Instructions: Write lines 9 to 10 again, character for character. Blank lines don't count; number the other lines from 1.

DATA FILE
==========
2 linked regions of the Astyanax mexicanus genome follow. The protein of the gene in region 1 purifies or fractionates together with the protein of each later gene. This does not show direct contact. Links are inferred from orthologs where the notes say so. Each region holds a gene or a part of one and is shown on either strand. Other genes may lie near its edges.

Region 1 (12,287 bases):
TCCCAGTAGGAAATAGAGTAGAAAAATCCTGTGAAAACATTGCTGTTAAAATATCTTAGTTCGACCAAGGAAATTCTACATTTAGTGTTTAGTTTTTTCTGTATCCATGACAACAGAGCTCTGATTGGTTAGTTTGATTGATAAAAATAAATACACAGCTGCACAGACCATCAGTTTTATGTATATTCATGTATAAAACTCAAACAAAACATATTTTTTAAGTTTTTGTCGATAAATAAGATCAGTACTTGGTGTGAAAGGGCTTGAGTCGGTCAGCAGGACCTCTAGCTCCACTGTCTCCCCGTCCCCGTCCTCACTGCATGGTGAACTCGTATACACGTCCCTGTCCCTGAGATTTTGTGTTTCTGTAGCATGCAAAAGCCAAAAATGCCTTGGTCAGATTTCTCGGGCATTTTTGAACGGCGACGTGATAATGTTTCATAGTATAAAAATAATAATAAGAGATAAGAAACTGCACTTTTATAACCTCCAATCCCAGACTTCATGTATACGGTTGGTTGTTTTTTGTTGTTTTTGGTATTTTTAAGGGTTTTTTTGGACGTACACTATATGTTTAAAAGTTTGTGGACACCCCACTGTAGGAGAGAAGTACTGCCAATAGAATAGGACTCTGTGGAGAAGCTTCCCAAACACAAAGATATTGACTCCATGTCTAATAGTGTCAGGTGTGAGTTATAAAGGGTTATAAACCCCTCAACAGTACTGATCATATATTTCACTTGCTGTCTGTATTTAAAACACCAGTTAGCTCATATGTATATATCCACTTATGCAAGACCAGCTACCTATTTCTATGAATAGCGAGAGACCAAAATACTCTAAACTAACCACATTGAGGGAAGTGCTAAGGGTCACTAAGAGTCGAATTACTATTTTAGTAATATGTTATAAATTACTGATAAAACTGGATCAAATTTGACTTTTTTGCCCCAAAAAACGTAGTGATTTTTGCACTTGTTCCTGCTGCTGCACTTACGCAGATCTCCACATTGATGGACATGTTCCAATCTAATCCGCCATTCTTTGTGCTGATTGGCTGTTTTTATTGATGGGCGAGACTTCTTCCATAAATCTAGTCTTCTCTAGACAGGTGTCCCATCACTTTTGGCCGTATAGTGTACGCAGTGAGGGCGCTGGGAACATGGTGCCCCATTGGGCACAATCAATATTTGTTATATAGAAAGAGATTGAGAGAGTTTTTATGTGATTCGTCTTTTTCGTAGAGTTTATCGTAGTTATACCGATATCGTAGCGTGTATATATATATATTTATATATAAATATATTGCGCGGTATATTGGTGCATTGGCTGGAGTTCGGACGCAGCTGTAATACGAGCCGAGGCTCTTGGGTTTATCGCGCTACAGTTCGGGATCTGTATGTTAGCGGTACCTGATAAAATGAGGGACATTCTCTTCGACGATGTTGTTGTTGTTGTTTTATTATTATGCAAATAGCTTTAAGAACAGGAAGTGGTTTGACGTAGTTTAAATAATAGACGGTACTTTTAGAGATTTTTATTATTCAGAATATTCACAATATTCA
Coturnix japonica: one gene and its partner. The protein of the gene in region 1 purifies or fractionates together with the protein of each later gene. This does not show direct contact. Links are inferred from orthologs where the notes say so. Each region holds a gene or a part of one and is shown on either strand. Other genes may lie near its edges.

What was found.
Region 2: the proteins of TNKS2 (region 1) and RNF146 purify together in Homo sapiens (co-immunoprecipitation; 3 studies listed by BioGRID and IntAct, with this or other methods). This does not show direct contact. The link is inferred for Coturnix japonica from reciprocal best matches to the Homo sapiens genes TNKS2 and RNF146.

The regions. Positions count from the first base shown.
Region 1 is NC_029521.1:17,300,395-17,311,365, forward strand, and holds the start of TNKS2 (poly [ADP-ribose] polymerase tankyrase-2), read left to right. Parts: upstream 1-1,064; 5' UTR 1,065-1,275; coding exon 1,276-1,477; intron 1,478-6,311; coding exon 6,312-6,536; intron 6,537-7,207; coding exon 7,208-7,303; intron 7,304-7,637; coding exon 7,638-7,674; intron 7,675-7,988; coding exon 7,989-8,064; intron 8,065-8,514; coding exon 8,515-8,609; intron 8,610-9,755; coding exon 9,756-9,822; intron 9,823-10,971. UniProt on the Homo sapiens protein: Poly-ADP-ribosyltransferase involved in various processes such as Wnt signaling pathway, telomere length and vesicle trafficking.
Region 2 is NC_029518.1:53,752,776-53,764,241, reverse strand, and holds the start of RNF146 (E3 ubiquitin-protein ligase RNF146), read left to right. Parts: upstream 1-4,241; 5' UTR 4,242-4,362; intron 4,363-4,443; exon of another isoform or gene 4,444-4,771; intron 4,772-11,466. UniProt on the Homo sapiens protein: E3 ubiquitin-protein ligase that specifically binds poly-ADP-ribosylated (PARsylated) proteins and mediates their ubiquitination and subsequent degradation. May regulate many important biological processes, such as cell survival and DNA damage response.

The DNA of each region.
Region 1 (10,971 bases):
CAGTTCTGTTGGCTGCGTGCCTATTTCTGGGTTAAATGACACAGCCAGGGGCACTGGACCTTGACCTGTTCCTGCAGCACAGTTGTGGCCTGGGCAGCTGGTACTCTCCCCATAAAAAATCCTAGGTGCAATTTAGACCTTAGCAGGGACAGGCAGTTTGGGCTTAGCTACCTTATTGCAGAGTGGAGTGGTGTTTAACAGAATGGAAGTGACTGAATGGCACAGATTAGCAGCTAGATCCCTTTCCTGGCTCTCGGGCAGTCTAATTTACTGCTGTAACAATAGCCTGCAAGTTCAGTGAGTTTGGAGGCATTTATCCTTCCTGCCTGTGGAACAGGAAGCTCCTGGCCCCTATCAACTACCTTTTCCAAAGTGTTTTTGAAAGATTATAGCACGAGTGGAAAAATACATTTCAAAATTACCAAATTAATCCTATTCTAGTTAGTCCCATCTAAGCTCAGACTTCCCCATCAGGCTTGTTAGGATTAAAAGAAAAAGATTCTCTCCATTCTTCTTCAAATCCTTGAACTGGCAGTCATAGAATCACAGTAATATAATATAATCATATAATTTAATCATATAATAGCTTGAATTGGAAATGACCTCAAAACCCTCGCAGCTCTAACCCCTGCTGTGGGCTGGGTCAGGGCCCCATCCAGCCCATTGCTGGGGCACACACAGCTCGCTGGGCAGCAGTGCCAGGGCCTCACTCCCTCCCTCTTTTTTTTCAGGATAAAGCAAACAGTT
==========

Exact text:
Region 2 is NC_029518.1:53,752,776-53,764,241, reverse strand, and holds the start of RNF146 (E3 ubiquitin-protein ligase RNF146), read left to right. Parts: upstream 1-4,241; 5' UTR 4,242-4,362; intron 4,363-4,443; exon of another isoform or gene 4,444-4,771; intron 4,772-11,466. UniProt on the Homo sapiens protein: E3 ubiquitin-protein ligase that specifically binds poly-ADP-ribosylated (PARsylated) proteins and mediates their ubiquitination and subsequent degradation. May regulate many important biological processes, such as cell survival and DNA damage response.

The DNA of each region.